The University of Illinois weed science program will hold a field tour and discussions on July 30 at the Palmer amaranth research site, located approximately ½ mile east of the intersection of county roads 14000 west and 3000 north near the community of Union Hill, Ill.
The tour will provide an opportunity for farmers, input suppliers, members of the media, and others to have a first-hand encounter with a Palmer amaranth population thriving just a few miles south of Chicago. The tour will feature four presentations by weed scientists that highlight the identification, biology, and management of Palmer amaranth, and will also provide ample opportunity to view the numerous research plots.
Participants will receive a complimentary tour booklet that contains field research protocols and maps to help guide them through the research plots.
The tour will begin at 9 a.m. and conclude with a catered lunch around noon. Advanced registration is available here.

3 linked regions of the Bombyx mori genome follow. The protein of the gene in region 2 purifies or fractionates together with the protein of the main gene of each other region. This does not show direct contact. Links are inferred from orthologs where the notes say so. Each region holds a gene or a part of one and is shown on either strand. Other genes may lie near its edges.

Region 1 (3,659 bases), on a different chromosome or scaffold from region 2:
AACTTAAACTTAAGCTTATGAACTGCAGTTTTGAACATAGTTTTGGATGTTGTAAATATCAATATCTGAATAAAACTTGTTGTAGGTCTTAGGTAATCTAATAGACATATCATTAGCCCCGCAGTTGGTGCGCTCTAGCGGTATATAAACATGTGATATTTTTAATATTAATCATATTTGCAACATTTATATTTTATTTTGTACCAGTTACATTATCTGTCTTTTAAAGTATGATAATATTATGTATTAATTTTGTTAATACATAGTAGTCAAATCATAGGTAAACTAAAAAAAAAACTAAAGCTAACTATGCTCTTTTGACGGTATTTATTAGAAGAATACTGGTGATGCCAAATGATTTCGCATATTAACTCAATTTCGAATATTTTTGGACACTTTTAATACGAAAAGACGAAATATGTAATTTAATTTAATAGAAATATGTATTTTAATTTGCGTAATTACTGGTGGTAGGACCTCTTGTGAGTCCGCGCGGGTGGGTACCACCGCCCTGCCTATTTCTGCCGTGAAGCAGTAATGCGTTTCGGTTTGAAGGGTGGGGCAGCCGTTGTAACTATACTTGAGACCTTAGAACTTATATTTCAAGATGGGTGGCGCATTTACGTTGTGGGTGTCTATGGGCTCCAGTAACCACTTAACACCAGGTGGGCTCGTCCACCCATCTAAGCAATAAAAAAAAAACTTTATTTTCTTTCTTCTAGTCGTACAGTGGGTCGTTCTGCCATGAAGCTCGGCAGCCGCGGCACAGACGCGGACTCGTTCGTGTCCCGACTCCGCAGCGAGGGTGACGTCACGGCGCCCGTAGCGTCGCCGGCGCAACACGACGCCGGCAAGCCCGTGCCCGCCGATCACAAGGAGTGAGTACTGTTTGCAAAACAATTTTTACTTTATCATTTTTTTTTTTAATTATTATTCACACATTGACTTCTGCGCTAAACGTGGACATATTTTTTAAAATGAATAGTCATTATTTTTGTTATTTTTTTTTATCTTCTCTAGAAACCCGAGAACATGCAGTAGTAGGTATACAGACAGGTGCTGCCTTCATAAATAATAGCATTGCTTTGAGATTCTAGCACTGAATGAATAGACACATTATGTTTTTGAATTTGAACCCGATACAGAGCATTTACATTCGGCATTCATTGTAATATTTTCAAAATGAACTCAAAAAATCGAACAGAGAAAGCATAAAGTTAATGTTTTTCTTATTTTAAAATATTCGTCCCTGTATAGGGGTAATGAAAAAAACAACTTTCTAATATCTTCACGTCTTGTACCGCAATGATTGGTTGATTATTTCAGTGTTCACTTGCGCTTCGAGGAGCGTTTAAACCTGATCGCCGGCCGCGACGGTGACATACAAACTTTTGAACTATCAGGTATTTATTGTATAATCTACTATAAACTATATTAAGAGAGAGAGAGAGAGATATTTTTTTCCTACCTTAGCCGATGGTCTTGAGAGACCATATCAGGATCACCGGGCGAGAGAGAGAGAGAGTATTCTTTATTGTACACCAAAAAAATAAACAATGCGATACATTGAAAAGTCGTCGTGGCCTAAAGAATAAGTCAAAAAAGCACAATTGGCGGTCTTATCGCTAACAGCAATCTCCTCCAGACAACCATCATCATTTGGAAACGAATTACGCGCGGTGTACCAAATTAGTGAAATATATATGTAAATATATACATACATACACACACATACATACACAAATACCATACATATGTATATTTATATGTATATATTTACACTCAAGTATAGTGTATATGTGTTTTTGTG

Tour presentations will include:
- Larry Steckel, Extension weed scientist, University of Tennessee, will provide tips on Palmer amaranth identification and also share his vast experience in managing this invasive and extremely competitive weed species in Tennessee.
- Pat Tranel, professor of molecular weed science, U of I, will discuss the current status of herbicide resistance among waterhemp and Palmer amaranth populations in Illinois, and also offer insights into how to best employ future technologies to manage these dioecious pigweeds.
- Aaron Hager, Extension weed scientist, U of I, will discuss recommendations to manage Palmer amaranth in Illinois agronomic crops, including how to best utilize soil-residual herbicides in combination with intense crop scouting, timely applications of foliar-applied herbicides, and other mechanical and cultural methods.
- A representative of Bayer CropScience will also provide an update on new Bayer traits and technologies under development to help manage Palmer amaranth and other troublesome weeds.
“Our Palmer amaranth field research activities and tour are in collaboration with scientists and researchers from Bayer CropScience. We thank Bayer CropScience and all our research partners for providing the research support necessary to better understand and manage Palmer amaranth in Illinois, said Hager.